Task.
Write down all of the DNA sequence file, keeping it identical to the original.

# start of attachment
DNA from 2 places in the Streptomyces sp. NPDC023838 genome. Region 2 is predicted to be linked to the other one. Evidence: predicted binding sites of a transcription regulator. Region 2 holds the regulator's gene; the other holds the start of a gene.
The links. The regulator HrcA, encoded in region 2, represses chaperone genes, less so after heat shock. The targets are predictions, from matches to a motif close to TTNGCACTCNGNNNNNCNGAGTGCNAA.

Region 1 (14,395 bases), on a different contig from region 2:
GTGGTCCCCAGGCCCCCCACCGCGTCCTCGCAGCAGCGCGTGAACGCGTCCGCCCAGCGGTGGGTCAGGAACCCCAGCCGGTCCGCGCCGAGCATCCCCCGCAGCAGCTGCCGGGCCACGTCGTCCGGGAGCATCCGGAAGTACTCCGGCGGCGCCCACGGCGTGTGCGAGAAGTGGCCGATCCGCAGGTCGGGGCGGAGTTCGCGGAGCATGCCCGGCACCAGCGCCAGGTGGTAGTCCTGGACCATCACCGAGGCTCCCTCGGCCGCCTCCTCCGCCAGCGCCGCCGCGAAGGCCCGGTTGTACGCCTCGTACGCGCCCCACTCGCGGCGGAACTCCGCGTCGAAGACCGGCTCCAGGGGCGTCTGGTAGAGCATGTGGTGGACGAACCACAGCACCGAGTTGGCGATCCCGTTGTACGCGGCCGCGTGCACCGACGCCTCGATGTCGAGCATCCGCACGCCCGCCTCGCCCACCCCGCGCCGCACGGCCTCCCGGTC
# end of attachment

DNA from 2 places in the Streptomyces sp. NPDC023838 genome. Region 2 is predicted to be linked to the other one. Evidence: predicted binding sites of a transcription regulator. Region 2 holds the regulator's gene; the other holds the start of a gene.
The links. The regulator HrcA, encoded in region 2, represses chaperone genes, less so after heat shock. The targets are predictions, from matches to a motif close to TTNGCACTCNGNNNNNCNGAGTGCNAA.

Region 1 (14,395 bases), on a different contig from region 2:
GTGGTCCCCAGGCCCCCCACCGCGTCCTCGCAGCAGCGCGTGAACGCGTCCGCCCAGCGGTGGGTCAGGAACCCCAGCCGGTCCGCGCCGAGCATCCCCCGCAGCAGCTGCCGGGCCACGTCGTCCGGGAGCATCCGGAAGTACTCCGGCGGCGCCCACGGCGTGTGCGAGAAGTGGCCGATCCGCAGGTCGGGGCGGAGTTCGCGGAGCATGCCCGGCACCAGCGCCAGGTGGTAGTCCTGGACCATCACCGAGGCTCCCTCGGCCGCCTCCTCCGCCAGCGCCGCCGCGAAGGCCCGGTTGTACGCCTCGTACGCGCCCCACTCGCGGCGGAACTCCGCGTCGAAGACCGGCTCCAGGGGCGTCTGGTAGAGCATGTGGTGGACGAACCACAGCACCGAGTTGGCGATCCCGTTGTACGCGGCCGCGTGCACCGACGCCTCGATGTCGAGCATCCGCACGCCCGCCTCGCCCACCCCGCGCCGCACGGCCTCCCGGTC